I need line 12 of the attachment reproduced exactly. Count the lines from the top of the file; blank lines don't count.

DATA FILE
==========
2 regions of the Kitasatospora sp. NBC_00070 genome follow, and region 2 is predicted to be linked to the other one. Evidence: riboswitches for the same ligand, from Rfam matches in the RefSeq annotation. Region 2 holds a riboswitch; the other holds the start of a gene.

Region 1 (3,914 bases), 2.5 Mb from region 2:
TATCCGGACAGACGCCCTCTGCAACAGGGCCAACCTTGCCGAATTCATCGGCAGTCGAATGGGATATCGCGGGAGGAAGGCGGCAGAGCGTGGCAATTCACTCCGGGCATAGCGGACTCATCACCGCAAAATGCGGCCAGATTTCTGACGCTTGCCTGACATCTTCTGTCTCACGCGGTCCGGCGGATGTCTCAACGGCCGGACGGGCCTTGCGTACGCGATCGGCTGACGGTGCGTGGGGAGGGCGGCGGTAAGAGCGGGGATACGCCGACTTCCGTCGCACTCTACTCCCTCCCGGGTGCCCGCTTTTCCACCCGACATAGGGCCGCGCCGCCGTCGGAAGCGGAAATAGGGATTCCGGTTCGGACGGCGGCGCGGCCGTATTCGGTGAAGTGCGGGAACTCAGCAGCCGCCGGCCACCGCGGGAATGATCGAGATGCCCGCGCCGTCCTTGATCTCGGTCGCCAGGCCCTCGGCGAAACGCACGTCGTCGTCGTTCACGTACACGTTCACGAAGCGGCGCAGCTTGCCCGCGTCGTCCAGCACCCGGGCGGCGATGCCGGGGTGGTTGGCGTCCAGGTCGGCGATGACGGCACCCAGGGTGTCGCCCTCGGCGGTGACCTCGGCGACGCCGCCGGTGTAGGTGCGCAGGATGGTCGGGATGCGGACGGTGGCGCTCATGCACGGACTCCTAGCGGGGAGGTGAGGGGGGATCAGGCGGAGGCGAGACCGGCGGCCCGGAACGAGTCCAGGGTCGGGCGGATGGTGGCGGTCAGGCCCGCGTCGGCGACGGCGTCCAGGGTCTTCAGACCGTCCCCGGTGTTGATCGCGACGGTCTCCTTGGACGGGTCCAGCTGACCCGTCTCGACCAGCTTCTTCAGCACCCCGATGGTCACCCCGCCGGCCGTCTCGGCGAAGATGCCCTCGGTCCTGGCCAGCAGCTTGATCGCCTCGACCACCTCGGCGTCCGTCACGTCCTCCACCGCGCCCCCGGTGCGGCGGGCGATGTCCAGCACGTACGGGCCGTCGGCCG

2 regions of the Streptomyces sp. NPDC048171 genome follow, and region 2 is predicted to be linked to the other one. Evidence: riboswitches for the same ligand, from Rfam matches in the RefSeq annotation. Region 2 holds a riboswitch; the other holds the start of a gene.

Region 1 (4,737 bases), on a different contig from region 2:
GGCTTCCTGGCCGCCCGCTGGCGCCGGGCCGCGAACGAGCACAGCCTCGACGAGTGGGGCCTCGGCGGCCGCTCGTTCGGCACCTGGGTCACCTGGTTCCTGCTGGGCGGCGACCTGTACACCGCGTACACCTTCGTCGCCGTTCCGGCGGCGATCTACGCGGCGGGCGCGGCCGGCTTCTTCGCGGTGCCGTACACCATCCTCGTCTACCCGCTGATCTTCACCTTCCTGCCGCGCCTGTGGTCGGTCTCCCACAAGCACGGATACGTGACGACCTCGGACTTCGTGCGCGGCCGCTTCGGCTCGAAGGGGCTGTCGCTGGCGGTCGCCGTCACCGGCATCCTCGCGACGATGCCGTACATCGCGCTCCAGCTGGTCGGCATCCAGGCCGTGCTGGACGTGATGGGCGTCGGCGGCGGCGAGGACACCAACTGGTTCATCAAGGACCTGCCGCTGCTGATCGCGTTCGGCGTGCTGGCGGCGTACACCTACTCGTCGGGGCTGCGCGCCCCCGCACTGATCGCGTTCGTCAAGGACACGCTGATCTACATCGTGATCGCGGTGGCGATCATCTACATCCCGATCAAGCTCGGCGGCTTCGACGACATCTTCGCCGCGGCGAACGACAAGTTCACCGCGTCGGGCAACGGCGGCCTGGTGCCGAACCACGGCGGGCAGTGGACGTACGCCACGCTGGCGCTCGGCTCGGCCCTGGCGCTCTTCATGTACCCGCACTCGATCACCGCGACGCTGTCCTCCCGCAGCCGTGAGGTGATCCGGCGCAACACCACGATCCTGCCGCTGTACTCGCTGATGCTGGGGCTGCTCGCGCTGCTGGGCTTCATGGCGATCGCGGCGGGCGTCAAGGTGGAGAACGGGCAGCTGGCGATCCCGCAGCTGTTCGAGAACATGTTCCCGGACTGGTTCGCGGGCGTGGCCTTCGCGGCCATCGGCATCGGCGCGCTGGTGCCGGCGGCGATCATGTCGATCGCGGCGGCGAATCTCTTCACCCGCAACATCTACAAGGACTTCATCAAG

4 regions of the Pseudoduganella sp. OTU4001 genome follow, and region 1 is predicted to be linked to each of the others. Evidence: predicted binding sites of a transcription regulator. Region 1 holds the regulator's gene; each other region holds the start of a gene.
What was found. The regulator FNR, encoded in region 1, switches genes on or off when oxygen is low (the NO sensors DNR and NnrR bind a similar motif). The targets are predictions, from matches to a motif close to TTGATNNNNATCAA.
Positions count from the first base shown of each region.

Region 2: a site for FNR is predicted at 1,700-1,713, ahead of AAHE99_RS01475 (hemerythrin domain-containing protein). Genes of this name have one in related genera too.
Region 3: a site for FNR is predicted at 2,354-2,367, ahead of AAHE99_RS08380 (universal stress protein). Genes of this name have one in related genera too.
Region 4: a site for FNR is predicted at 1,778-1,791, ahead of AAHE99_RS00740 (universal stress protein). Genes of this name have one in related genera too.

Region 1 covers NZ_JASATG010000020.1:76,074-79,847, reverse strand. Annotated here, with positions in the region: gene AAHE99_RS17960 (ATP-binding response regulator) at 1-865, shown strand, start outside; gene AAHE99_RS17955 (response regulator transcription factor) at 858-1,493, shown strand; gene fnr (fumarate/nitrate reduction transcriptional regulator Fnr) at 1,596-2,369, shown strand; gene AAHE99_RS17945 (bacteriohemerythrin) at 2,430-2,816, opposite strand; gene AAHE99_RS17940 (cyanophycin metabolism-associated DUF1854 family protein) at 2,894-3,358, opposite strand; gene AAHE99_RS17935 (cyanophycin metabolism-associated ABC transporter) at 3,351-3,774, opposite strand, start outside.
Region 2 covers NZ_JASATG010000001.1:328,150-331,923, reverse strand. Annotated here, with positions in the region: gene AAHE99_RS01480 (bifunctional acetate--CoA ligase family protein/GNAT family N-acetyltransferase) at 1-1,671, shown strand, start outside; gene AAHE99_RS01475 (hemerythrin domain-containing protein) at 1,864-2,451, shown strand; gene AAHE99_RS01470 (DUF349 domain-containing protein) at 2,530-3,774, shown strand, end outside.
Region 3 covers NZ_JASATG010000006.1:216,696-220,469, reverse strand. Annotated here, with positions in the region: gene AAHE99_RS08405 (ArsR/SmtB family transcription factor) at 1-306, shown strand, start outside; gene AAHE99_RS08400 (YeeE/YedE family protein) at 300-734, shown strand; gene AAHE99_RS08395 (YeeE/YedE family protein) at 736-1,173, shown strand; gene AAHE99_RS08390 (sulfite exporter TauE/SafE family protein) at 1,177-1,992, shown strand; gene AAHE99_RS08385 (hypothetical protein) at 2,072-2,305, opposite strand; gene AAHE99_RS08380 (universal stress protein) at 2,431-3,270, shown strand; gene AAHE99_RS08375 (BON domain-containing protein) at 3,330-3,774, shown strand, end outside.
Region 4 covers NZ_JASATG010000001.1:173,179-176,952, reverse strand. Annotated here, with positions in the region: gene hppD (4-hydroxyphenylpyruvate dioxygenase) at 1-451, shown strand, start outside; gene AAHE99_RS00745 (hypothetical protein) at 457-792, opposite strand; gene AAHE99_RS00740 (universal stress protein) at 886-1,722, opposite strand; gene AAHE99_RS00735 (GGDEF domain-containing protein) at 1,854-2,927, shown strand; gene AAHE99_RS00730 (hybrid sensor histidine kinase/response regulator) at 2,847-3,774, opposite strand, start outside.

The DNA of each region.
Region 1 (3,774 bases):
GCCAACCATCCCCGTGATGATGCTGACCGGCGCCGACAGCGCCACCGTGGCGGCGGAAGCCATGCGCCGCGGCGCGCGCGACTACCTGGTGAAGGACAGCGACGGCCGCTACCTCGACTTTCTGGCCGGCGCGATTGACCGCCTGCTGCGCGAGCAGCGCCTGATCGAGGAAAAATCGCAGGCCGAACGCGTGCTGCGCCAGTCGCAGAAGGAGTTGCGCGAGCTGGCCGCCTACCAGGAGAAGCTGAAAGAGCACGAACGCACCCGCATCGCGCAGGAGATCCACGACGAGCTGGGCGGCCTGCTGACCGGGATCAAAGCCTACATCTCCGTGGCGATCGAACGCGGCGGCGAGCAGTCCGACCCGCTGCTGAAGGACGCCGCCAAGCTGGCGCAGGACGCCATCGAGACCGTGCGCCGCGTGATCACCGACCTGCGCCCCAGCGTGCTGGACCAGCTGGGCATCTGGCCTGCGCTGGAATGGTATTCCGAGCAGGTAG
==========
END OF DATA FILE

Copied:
Region 4: a site for FNR is predicted at 1,778-1,791, ahead of AAHE99_RS00740 (universal stress protein). Genes of this name have one in related genera too.